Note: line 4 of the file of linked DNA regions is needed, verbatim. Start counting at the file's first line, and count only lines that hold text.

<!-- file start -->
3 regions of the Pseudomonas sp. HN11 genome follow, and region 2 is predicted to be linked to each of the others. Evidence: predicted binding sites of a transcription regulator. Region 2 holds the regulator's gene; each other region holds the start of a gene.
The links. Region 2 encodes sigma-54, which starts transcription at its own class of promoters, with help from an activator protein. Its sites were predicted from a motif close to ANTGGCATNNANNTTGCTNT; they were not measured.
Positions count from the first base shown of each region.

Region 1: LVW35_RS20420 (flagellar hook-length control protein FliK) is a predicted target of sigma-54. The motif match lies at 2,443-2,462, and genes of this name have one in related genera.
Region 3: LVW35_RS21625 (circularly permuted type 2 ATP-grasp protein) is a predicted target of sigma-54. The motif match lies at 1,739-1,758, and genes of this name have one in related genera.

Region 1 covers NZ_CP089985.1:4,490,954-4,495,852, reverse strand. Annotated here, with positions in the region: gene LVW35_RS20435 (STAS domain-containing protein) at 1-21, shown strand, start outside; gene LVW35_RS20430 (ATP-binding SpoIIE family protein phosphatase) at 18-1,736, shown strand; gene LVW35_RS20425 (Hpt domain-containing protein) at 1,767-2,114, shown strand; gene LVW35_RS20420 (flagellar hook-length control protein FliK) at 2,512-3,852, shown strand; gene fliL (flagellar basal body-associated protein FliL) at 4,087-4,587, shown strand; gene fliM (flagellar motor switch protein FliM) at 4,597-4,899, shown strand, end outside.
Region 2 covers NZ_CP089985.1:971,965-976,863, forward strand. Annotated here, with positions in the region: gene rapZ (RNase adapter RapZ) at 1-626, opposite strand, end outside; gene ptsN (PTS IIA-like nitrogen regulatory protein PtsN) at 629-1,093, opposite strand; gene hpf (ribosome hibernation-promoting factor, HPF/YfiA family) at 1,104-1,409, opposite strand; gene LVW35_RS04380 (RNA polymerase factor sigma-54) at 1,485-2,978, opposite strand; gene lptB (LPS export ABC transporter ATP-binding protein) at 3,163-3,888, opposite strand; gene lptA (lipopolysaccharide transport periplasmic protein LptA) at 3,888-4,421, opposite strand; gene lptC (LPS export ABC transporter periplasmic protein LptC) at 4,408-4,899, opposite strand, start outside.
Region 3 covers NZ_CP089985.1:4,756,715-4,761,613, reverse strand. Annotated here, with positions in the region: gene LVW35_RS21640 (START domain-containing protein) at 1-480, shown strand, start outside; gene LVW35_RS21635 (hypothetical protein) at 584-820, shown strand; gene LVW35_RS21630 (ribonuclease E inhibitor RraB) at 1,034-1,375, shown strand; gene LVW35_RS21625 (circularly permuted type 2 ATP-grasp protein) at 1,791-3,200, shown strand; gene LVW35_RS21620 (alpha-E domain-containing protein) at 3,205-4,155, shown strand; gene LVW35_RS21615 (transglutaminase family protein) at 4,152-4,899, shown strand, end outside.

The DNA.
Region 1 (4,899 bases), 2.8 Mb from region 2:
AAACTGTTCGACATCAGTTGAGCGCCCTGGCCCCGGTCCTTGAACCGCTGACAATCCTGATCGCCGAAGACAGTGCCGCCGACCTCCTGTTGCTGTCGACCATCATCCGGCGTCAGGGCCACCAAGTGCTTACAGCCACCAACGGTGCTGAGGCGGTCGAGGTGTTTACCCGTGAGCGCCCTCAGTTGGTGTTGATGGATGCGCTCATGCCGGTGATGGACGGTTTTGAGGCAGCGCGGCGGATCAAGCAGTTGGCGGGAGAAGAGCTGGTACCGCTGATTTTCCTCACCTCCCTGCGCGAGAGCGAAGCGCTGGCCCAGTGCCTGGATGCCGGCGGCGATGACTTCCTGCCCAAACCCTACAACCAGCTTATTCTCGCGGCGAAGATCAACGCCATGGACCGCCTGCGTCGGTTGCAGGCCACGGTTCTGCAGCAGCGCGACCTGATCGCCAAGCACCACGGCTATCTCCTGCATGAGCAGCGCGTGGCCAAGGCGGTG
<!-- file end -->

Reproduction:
Region 1: LVW35_RS20420 (flagellar hook-length control protein FliK) is a predicted target of sigma-54. The motif match lies at 2,443-2,462, and genes of this name have one in related genera.